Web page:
The 2 pounds of screws and parts you removed to replace belts on a reel to reel tape or VCR deck?

Cleaning VCR heads and replacing your first one and your feeling when it actually worked.

All the old, but still good tubes we collected but never used.

The ten pound line isolation transformer that we used on AC/DC sets, and the exciting flash we got from the instrument ground clip on the chassis when we didn’t!

Heathkit’s first kit, the “Benton Harbor Lunchbox” and how they really got started?

The ‘odd’ tubes like the compactron, novar, loctal, acorn and some with wire leads, and don’t forget those with grid and plate caps, metal shells and the lead covered ones?

Installing automobile rear seat speakers and the after-market fader control on the plastic bracket.

Rebuilding a TV tuner because the owner lost the channel selector knob and used pliers to turn the shaft?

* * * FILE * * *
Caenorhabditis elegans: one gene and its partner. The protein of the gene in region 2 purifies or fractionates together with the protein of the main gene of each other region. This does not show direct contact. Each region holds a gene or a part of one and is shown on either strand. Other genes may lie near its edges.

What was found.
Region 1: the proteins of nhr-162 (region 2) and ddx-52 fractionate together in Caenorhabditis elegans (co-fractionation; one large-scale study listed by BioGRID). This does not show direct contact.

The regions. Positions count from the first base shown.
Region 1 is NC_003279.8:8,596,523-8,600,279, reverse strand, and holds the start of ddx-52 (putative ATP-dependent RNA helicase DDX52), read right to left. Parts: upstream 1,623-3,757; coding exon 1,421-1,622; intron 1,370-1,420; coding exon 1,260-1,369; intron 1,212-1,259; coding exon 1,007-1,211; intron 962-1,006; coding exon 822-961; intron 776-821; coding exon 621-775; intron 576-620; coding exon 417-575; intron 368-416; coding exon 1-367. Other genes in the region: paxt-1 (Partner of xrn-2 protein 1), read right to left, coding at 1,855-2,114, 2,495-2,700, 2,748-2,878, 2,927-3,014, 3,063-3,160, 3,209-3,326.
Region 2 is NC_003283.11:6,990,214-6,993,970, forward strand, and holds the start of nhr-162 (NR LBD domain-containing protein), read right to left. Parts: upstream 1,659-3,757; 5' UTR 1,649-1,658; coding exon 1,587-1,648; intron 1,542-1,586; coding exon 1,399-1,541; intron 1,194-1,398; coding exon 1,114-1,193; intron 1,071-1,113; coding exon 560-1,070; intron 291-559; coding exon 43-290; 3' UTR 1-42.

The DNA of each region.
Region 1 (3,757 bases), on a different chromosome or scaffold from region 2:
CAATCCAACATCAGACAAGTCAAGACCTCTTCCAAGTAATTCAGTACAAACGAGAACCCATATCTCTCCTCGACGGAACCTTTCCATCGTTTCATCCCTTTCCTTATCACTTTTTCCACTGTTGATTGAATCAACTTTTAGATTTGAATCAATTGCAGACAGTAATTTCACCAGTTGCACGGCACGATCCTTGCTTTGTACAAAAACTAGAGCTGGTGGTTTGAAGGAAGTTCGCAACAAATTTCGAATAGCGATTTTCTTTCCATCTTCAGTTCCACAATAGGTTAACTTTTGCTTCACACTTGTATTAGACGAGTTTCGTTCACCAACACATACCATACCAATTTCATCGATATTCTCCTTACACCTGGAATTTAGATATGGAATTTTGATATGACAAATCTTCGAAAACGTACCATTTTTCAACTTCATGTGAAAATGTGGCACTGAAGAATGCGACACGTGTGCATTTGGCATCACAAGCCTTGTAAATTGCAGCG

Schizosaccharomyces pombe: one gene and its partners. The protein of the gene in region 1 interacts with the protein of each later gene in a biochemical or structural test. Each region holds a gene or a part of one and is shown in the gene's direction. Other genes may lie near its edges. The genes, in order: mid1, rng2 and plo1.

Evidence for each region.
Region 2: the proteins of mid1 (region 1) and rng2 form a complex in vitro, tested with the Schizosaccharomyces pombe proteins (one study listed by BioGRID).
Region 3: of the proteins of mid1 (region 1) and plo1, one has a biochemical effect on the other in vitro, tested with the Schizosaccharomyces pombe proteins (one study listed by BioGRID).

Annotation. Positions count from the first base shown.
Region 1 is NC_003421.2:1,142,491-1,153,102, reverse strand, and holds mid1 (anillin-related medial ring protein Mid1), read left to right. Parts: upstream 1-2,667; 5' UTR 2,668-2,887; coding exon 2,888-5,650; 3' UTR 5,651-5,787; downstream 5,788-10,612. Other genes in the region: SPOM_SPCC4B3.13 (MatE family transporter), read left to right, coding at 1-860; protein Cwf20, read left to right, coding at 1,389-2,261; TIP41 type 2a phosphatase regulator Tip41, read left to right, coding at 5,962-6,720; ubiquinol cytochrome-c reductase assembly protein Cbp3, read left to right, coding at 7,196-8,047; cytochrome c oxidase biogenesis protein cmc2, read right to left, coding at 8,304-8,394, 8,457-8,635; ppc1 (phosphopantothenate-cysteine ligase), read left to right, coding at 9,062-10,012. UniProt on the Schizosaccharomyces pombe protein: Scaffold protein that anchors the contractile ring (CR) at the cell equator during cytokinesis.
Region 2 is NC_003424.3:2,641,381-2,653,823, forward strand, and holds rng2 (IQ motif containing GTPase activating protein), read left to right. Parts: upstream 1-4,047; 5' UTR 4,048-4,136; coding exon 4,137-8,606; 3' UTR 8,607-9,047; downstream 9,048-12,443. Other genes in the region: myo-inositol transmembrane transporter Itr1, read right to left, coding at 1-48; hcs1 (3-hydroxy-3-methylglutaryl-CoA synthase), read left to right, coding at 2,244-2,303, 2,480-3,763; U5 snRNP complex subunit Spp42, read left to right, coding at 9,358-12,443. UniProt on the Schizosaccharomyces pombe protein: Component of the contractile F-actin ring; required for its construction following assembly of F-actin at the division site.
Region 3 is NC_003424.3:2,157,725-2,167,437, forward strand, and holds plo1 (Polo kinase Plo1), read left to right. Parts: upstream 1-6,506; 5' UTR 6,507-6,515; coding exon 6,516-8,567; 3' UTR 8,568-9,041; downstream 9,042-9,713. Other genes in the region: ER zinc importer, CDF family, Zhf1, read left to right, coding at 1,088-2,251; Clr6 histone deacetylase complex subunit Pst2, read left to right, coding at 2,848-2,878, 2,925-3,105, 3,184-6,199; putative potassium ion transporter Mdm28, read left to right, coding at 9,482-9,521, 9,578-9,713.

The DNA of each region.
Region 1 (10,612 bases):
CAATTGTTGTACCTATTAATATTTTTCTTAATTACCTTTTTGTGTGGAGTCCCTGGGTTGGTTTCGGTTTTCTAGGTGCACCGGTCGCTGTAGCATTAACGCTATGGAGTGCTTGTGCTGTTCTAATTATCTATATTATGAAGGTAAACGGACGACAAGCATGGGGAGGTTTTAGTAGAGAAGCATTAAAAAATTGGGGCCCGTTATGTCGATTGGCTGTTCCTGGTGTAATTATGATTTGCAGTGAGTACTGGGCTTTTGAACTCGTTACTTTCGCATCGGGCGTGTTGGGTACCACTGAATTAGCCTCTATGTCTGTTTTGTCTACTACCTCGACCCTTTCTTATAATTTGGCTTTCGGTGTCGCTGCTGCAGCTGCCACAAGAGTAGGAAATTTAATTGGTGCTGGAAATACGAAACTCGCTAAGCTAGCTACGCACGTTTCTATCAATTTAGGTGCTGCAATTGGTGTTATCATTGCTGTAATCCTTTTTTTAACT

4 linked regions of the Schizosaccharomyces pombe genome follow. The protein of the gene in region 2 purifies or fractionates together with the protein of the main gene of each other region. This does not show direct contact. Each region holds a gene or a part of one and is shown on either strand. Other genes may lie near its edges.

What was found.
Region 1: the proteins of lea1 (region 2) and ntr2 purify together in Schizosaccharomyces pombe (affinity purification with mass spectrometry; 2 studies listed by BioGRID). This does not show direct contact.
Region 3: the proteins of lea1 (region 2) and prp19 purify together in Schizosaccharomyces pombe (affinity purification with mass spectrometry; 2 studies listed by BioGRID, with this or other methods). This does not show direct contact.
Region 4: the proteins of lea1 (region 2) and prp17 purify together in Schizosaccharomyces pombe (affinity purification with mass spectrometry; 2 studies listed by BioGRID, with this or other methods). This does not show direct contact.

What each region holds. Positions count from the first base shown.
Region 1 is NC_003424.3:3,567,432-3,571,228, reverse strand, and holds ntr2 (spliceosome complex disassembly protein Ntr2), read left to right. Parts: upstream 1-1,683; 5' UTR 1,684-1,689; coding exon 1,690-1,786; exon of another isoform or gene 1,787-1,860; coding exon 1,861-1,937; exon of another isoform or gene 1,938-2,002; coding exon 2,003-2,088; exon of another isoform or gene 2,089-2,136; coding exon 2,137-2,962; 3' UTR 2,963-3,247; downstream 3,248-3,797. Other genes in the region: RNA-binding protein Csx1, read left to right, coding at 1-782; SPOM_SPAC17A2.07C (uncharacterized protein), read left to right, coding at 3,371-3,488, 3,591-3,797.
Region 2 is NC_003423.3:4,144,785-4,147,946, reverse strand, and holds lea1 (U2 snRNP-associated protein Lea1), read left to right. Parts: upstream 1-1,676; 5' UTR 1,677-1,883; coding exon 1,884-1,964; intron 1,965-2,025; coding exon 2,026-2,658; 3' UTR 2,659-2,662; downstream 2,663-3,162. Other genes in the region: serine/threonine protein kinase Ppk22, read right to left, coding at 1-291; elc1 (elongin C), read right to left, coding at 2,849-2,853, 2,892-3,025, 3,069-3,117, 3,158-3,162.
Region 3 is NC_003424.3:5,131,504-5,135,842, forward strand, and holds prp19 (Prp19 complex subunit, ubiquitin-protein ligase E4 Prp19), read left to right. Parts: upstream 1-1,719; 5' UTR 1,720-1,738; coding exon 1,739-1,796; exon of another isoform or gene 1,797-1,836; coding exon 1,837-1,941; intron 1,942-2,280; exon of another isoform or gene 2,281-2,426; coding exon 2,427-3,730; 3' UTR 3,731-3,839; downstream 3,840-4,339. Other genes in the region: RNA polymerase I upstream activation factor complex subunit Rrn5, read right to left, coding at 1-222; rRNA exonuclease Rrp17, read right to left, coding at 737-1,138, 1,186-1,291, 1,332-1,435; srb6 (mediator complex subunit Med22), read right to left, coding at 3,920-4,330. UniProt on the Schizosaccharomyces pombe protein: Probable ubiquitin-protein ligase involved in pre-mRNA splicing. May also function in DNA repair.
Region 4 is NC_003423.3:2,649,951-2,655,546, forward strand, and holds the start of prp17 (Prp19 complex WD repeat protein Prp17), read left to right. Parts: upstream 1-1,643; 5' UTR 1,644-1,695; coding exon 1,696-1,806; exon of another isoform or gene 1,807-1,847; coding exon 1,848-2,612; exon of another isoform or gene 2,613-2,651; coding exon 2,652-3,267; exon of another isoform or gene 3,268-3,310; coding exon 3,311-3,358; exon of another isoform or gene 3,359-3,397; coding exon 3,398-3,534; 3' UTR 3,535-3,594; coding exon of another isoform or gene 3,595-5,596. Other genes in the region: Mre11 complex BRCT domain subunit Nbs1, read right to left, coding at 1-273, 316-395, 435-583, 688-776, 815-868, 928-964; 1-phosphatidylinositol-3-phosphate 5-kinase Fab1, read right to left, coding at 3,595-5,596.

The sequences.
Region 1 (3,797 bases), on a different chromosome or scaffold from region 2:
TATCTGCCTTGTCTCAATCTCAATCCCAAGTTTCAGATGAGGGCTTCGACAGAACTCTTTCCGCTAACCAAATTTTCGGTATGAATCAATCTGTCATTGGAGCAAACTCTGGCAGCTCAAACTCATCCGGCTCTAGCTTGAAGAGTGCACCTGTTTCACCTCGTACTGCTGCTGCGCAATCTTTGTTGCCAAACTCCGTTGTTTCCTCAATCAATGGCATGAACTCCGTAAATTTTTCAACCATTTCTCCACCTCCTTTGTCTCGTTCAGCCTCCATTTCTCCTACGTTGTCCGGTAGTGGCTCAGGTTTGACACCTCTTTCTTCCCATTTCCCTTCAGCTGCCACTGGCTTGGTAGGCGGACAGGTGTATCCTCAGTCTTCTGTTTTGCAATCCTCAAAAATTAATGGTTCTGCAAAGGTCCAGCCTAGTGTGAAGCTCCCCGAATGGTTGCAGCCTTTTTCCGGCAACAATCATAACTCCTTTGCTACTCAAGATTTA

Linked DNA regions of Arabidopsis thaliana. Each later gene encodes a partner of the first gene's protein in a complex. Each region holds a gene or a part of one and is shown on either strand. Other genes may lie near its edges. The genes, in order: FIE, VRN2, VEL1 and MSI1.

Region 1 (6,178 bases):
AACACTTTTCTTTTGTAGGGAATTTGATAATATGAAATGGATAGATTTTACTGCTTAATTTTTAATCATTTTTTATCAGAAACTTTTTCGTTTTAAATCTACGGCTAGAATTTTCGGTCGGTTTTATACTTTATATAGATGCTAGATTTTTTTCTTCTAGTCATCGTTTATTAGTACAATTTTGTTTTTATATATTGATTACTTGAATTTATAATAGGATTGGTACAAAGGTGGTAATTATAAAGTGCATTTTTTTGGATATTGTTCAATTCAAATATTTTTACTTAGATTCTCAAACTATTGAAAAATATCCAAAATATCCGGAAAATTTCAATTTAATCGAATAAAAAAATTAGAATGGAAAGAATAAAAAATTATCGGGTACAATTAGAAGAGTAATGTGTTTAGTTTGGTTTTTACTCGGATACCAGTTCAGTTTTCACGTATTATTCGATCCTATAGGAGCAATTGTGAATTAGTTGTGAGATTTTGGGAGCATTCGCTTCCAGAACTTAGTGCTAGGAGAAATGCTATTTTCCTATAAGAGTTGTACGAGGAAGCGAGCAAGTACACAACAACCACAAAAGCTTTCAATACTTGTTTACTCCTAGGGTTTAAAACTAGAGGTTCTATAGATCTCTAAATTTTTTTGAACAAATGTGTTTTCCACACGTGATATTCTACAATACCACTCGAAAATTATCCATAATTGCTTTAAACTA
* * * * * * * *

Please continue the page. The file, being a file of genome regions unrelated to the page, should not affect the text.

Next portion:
When TV coax cable came out and all the adapters and splitters to make it work with 300 ohm sets.

Early TV’s had small screens and a ‘Magnifier’ button or a glass lens to make the picture look larger?

Digging through the big junk box full of knobs, hoping to make a match for that lost or broken knob?

The plug in picture tube boosters that helped show a better picture from a dying tube?

The round red burn on your forearm when you touched the top of a hot 6L6 or 5U4

Tar dripping from power and output transformers?

Military surplus crystals that hams could disassemble and re-grind to change frequency?

The big battles between what was best, Beta or VHS, and now who cares!

The wonder of ‘shrink tubing’ compared to varnished cambric?

The gashes you got when you discovered the high voltage charge still on the picture tube?

When coffee cans and cigar boxes with masking tape labels stored our parts on a shelf?

When a ‘cursor’ was not an arrow on a screen but was related to K&E and the C and D scales

That dangerous, unexpected, unpleasant but not uncommon jolt from the B-boost voltage?

When the Simpson 260 or Triplet 630 was the bench standard right next to the VTVM?

Using an audio signal tracer to troubleshoot audio circuits?